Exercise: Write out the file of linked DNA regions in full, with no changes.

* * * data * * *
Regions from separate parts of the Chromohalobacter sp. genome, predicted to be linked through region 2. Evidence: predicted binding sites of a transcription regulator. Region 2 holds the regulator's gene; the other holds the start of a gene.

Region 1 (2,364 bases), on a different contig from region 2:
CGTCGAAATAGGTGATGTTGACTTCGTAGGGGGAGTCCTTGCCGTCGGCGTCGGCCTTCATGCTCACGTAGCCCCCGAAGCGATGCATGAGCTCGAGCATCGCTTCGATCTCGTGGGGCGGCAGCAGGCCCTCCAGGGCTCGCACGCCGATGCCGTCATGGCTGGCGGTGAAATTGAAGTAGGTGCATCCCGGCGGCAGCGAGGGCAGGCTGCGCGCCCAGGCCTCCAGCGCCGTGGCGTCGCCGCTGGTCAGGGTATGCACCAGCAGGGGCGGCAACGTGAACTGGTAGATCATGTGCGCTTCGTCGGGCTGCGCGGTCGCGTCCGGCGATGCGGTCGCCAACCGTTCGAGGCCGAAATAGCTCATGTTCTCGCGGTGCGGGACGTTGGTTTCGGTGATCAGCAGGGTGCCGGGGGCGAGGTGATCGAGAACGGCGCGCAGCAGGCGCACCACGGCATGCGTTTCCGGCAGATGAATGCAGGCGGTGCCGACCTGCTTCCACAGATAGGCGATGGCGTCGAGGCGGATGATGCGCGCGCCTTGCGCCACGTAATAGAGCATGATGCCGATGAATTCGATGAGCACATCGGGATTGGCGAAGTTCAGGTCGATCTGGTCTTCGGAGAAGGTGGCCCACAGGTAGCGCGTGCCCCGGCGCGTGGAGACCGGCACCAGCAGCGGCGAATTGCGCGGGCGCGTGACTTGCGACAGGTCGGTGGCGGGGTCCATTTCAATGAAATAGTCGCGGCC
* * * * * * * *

Regions from separate parts of the Chromohalobacter sp. genome, predicted to be linked through region 2. Evidence: predicted binding sites of a transcription regulator. Region 2 holds the regulator's gene; the other holds the start of a gene.

Region 1 (2,364 bases), on a different contig from region 2:
CGTCGAAATAGGTGATGTTGACTTCGTAGGGGGAGTCCTTGCCGTCGGCGTCGGCCTTCATGCTCACGTAGCCCCCGAAGCGATGCATGAGCTCGAGCATCGCTTCGATCTCGTGGGGCGGCAGCAGGCCCTCCAGGGCTCGCACGCCGATGCCGTCATGGCTGGCGGTGAAATTGAAGTAGGTGCATCCCGGCGGCAGCGAGGGCAGGCTGCGCGCCCAGGCCTCCAGCGCCGTGGCGTCGCCGCTGGTCAGGGTATGCACCAGCAGGGGCGGCAACGTGAACTGGTAGATCATGTGCGCTTCGTCGGGCTGCGCGGTCGCGTCCGGCGATGCGGTCGCCAACCGTTCGAGGCCGAAATAGCTCATGTTCTCGCGGTGCGGGACGTTGGTTTCGGTGATCAGCAGGGTGCCGGGGGCGAGGTGATCGAGAACGGCGCGCAGCAGGCGCACCACGGCATGCGTTTCCGGCAGATGAATGCAGGCGGTGCCGACCTGCTTCCACAGATAGGCGATGGCGTCGAGGCGGATGATGCGCGCGCCTTGCGCCACGTAATAGAGCATGATGCCGATGAATTCGATGAGCACATCGGGATTGGCGAAGTTCAGGTCGATCTGGTCTTCGGAGAAGGTGGCCCACAGGTAGCGCGTGCCCCGGCGCGTGGAGACCGGCACCAGCAGCGGCGAATTGCGCGGGCGCGTGACTTGCGACAGGTCGGTGGCGGGGTCCATTTCAATGAAATAGTCGCGGCC